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Kasper (7) 'should never have been on death flight'

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ot Niall Bowditch and seven-year-old Kasper Kacprzak died two years ago in a plane crash 
in bogland near Mount Lucas, Co Offaly

ot Niall Bowditch and seven-year-old Kasper Kacprzak died two years ago in a plane crash in bogland near Mount Lucas, Co Offaly

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ot Niall Bowditch and seven-year-old Kasper Kacprzak died two years ago in a plane crash in bogland near Mount Lucas, Co Offaly

A plane crash in Co Offaly two years ago in which two people died, including a young boy, was probably caused by the pilot losing control in a steeply banked left turn, according to an official report.

An investigation by the Department of Transport's Air Accident Investigation Unit (AAIU) into the accident which killed UK pilot Niall Bowditch (47) and his passenger, Kasper Kacprzak (7), when their plane nose-dived into a peat bog at Ballaghassan, Co Offaly, on May 13, 2018, also found the boy should not have been allowed on the flight under EU rules.

The AAIU report said the loss of control would have resulted in a rapid loss of altitude.

It found the Cessna 208B exceeded its maximum manoeuvring speed in the turn, while an attempted recovery by the pilot was likely to have added to the loss of control.

The report said the pilot may have inadvertently rolled the aircraft beyond 90 degrees after losing control during the manoeuvre, while fuel added to the left fuel tank before the flight may have exacerbated the situation.

The investigation found no evidence of any engine failure in the aircraft, while weather conditions were not a factor.

The aircraft had taken off a short time earlier from the Irish Parachute Club's airfield in Clonbullogue, Co Offaly, with a group of 16 skydivers who had jumped from the plane at an altitude of nearly 4,000m as planned.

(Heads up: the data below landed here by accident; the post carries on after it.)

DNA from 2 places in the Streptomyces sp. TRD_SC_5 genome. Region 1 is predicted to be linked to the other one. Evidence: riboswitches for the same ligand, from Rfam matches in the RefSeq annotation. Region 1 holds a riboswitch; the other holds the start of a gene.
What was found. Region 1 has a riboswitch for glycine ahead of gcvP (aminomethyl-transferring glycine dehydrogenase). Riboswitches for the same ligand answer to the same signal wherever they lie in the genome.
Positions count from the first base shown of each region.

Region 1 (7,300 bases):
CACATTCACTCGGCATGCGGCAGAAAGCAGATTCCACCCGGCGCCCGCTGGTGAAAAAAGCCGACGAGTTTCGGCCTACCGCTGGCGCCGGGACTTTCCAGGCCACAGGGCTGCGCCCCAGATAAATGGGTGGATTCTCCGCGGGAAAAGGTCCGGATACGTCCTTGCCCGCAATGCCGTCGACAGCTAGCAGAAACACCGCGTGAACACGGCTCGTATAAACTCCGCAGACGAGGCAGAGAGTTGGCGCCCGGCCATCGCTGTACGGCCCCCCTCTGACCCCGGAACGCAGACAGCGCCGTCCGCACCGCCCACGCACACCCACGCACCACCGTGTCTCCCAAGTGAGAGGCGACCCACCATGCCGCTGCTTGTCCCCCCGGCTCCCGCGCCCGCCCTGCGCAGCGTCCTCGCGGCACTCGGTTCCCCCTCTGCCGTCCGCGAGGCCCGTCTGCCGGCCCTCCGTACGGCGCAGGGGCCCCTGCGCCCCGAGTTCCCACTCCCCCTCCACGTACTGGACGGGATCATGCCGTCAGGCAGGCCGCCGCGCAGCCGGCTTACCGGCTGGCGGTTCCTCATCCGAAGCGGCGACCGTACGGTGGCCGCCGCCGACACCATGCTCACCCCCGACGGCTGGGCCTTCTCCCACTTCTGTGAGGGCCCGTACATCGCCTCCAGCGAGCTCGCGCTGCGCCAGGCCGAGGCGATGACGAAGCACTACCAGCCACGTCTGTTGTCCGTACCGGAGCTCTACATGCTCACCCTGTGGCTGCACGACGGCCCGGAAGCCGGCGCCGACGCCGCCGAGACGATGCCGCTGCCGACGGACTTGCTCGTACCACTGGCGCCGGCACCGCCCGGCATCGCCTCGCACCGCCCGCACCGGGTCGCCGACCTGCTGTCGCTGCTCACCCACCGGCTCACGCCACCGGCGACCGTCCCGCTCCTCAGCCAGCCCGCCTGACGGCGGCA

Submerged

The Cessna, which was registered in the UK, had been in regular use at the airfield over a number of weekends before the accident and was operating its fifth flight of the day when the crash happened.

The AAIU report said the pilot had notified the airfield by radio that he was returning to land at a stage before the approach leg of the flight, but no further transmissions were received.

One eyewitness described seeing the plane flying "sideways", while another observed its wing "sticking up".

A third observer said he saw the aircraft coming "straight down" nose-first, before disappearing behind a line of trees.

One of the skydivers on the plane said the pilot performed "sharp turns as opposed to smooth turns more than once".

Another pilot who had seen the Cessna flying the day before the crash said he had performed manoeuvres which he considered "aerobatic".

AAIU inspectors said they had been contacted after the crash by a number of individuals who expressed concern about the pilot's medical fitness.

The investigation established that Mr Bowditch's pilot licence had been suspended in July 2015 over concerns about his psychological welfare, but reinstated following a number of reviews which were satisfactory.

The report said the impact of the crash was such that the entire front section of the aircraft was submerged below the surface of the bog, with rescuers needing shovels to excavate soil to access the cockpit.

Both victims had suffered multiple fractures. The AAIU said the severity of the impact and the extent of the damage to the aircraft meant the accident was not survivable.

The AAIU issued a number of safety recommendations as a result of its investigation, including a requirement for the Irish Parachute Club to revise its operational manual regarding the leasing of aircraft and the use of pilots, as well as to prohibit the carriage of passengers on skydiving flights.

It also noted that EU regulations prohibited the carrying of passengers on aircraft used for specialised flights other than those required for the mission.

"A passenger should not have been carried on board the accident flight," the AAIU said.